The latest in what can be described as a series of “brickbat books” is former Comptroller and Auditor General Vinod Rai’s account of the years he spent as the country’s chief auditor under the UPA rule. The book itself is divided into specific case studies of the scams which unfolded during the Manmohan Singh years, with Rai squarely blaming the former prime minister for the sense of drift and official apathy as he witnessed it. A few days before the book’s official launch, Rai spoke to RITU SARIN about the core issued raised by him. Excerpts:
One of your motivations in writing this clearly was defending the CAG against the attack on it for being partisan and delivering a blow to the economy…
No, that was not the motivation, else I would have written it immediately after retirement. Neither did I want to create any sensation. What I thought was important is that the younger generation of auditors who were getting demoralised must know what actually transpired. Officers and bureaucrats must function transparently and in case of any wrong-going, speak up fearlessly. My account, I hope, will help them doing that.
Your attack on the former Prime Minister is quite direct. Now the Congress is calling your account politically-motivated. Did you expect this?
If I wanted political mileage, I would have done this four months ago before the elections. I purposely did not want to make it sensational. As far as the Prime Minister is concerned, what I have said is that all the information and papers did reach his desk. In the 2G case and the coal allocation matter, the Telecom Minister and the Coal Minister, respectively, kept him informed. Then how can he say he wanted transparency?
What precisely do you fault the former Prime Minister for?
For taking a distanced view of subjects like spectrum and coal allocation which is a matter which needs deliberation. Whether it was conduct of the Commonwealth Games or the coal allocation process, it is important for a leader to speak out. He should have guided the decision-making process in a certain direction but he did not. He was completely overpowered by the compulsions of coalition politics.
All through the book and in the annexure you have made use of official correspondence and also used personal accounts, for example, of conversations with the Prime Minister, to buttress your arguments. Is this expected?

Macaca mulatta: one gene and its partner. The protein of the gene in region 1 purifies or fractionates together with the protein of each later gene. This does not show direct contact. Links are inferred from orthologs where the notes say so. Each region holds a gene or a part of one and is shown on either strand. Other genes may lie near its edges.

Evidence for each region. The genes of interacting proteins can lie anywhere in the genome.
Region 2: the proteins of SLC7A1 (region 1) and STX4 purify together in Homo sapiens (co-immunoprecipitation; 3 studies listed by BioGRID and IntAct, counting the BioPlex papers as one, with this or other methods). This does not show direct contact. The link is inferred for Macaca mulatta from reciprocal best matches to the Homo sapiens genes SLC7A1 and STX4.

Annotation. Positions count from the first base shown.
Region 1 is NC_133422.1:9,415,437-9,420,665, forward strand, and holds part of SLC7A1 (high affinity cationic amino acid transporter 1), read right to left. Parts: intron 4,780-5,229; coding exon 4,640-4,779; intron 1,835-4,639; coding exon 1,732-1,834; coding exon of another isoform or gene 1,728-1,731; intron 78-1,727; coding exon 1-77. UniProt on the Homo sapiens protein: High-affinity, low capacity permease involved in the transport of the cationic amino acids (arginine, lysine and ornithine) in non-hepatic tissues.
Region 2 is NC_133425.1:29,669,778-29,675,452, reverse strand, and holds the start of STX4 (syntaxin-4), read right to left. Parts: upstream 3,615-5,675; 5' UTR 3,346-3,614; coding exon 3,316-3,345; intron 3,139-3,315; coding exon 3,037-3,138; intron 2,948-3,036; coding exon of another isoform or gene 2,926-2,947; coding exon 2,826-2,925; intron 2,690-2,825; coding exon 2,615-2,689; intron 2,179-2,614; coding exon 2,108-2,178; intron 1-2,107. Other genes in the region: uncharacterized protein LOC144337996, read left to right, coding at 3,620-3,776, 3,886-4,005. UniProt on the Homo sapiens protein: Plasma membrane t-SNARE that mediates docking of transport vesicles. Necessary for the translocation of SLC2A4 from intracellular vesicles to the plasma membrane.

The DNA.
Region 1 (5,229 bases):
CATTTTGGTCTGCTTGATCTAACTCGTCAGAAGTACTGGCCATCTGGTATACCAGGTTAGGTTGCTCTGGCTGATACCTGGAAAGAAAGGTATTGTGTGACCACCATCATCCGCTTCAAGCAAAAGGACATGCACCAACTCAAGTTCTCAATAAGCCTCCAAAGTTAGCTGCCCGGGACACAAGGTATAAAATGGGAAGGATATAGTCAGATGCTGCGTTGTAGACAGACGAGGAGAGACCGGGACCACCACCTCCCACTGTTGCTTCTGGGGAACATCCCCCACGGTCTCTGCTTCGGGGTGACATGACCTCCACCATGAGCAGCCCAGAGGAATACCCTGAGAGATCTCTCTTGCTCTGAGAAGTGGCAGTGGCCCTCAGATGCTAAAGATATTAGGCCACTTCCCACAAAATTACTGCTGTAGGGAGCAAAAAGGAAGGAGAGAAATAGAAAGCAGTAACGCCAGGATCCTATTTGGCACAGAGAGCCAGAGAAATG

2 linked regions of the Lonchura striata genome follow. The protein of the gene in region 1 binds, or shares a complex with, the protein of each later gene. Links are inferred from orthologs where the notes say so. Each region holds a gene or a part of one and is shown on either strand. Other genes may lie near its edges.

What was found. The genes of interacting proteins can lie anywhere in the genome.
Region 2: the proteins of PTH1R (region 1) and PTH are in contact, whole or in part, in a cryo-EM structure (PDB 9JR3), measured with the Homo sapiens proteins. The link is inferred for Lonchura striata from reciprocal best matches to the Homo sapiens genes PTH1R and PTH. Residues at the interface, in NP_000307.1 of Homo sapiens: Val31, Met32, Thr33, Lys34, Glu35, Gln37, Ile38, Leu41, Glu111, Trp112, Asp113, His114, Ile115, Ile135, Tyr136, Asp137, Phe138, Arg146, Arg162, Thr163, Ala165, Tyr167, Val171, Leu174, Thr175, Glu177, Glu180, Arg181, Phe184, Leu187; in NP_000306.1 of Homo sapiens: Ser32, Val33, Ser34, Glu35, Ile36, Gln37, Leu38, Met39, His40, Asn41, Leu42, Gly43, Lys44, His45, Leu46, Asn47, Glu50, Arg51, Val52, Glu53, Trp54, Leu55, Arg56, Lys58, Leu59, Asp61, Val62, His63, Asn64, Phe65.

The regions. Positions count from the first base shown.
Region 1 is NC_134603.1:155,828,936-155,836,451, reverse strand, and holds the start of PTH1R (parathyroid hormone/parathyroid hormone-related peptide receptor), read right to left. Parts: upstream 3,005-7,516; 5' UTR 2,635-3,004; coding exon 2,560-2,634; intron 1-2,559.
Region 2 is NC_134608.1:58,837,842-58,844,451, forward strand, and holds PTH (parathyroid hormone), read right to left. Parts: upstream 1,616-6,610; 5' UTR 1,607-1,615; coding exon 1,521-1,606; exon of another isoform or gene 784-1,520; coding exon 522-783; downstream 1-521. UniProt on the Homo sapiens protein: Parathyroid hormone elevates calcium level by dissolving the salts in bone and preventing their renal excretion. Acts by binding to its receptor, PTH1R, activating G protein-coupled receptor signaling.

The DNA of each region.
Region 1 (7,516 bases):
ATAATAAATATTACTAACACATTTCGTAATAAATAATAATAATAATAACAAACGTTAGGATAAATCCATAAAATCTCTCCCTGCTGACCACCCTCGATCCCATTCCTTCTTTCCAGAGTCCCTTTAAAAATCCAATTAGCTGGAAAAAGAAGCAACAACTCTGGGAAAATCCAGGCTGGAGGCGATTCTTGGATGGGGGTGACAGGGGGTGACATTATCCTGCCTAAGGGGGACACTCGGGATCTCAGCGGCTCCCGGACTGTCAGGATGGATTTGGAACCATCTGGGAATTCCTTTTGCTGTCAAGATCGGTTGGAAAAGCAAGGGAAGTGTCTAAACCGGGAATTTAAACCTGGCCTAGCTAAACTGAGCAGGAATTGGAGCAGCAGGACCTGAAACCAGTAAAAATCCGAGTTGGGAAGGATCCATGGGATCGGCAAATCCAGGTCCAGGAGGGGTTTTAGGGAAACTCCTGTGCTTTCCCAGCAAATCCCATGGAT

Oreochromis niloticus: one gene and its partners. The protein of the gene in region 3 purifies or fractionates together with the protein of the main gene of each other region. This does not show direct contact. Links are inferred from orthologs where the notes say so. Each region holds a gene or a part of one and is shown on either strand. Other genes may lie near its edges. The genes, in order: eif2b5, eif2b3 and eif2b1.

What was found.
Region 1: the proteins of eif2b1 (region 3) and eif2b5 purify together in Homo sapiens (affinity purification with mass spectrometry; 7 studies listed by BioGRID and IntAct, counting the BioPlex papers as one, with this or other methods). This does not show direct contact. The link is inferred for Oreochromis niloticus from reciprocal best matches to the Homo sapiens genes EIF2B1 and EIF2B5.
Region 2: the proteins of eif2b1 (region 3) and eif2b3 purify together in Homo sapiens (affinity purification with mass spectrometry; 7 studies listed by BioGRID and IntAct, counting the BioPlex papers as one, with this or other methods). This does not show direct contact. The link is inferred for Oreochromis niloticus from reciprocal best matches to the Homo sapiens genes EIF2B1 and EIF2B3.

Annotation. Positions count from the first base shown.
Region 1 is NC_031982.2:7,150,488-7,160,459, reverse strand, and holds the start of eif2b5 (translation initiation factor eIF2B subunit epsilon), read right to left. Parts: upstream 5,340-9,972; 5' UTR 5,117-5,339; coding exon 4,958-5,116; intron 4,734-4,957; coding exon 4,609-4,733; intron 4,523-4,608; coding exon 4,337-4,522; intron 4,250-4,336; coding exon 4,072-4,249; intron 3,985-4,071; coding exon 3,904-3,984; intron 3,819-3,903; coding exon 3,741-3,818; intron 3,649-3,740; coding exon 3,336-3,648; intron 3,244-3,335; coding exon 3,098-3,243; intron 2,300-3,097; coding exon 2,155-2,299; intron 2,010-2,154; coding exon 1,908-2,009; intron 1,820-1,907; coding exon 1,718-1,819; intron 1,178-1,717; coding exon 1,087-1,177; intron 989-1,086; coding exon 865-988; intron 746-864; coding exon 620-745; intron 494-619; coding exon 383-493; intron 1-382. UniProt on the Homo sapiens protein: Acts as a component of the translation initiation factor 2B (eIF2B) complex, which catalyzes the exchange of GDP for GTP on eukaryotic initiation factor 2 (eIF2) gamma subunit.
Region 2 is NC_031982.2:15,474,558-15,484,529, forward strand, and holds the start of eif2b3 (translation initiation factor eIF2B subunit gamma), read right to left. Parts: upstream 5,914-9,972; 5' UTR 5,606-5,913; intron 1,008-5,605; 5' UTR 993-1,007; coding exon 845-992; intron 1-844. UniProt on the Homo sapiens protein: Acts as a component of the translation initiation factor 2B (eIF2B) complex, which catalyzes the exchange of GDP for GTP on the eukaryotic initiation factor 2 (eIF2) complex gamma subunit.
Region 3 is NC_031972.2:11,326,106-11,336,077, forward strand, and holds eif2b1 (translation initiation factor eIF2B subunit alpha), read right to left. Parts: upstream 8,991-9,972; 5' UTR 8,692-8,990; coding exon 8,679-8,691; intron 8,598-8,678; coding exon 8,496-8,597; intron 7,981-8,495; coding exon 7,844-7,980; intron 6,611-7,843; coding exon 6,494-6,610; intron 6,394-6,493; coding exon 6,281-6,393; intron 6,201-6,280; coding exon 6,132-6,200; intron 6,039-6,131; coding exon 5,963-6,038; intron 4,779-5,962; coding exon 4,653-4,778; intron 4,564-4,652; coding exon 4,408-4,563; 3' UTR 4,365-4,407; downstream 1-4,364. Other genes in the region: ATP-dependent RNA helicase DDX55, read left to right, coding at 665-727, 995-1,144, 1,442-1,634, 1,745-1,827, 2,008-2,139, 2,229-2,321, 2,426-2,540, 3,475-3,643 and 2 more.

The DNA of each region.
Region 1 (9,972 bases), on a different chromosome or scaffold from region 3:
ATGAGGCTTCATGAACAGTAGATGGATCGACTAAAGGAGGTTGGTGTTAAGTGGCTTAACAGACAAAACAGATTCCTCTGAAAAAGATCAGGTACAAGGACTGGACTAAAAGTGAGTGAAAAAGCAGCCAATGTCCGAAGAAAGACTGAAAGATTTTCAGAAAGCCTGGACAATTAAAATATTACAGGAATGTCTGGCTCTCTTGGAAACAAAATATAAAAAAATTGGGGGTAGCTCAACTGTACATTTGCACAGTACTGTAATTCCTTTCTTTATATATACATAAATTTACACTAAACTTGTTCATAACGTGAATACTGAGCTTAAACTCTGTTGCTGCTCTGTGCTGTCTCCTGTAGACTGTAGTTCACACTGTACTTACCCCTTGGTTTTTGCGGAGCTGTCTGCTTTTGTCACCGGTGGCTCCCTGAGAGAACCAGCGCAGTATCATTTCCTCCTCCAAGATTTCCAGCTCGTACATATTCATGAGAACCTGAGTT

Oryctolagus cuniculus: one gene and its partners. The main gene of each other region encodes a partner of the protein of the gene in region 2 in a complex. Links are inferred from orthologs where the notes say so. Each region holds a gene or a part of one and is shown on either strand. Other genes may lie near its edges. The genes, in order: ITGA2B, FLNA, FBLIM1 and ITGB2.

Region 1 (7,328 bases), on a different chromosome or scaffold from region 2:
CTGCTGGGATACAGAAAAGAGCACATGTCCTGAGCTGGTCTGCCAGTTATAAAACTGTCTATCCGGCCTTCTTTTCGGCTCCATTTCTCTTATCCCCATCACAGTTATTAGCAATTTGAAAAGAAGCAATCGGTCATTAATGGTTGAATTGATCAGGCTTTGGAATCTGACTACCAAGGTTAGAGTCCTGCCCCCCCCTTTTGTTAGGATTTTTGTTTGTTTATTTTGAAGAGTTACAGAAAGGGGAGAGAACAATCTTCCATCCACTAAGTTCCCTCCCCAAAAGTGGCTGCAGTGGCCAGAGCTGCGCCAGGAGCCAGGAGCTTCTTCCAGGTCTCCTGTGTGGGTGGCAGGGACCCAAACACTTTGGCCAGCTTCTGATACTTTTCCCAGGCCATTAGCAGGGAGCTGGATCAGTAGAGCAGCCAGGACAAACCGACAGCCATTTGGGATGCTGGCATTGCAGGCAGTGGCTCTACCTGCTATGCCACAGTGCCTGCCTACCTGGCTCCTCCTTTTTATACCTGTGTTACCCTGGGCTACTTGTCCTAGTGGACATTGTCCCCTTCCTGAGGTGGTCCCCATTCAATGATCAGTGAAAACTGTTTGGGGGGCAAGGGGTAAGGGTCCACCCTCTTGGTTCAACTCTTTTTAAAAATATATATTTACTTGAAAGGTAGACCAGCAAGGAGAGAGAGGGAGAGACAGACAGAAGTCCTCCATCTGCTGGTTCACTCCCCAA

In fact no confidential documents have been used. All the documents were used in our reports or obtained by people via RTI. And there are many personal conversations which I did not desire to put in the public domain.
For instance, you have mentioned one conversation with him when he speaks to you on being cautious about the Reliance Group. Isn’t that privileged?
That conversation is important from the auditing point of view. I raised it because it is an auditing issue. I met the PM routinely and so many details have been held back.
You have clearly thrown in some anecdotes to make the book sell. For instance, the fact that some MP’s requested you to keep the Prime Minister out of the PAC proceedings in the 2G case and later you talk about how the CAG itself toned down the report on Air India since “all hell broke loose” in the ministry after you mentioned in the draft report that then Civil Aviation Minister Praful Patel had “nudged” others into taking decisions.
Why didn’t you name the MP’s in the first place?
This is something that happened on the sidelines of the PAC. It is a very small thing that is now being blown out of proportion in TV interviews. The mention of the draft report on Air India was made to show how robust our accounting system is. As I have already clarified, I have never met Praful Patel in my life.
A lacunae in a book by a ex-CAG is there is no critique of the review of the audit reports done by the PAC. You only once mention that nothing was heard about the PAC’s findings after the Air India audit?
I did not elaborate because the PAC’s proceedings are secret but there is no doubt that the PAC is not playing the role it should. What I have elaborated upon is how the PAC in the 2G case was in complete disarray and its proceedings and depositions made their way to the media.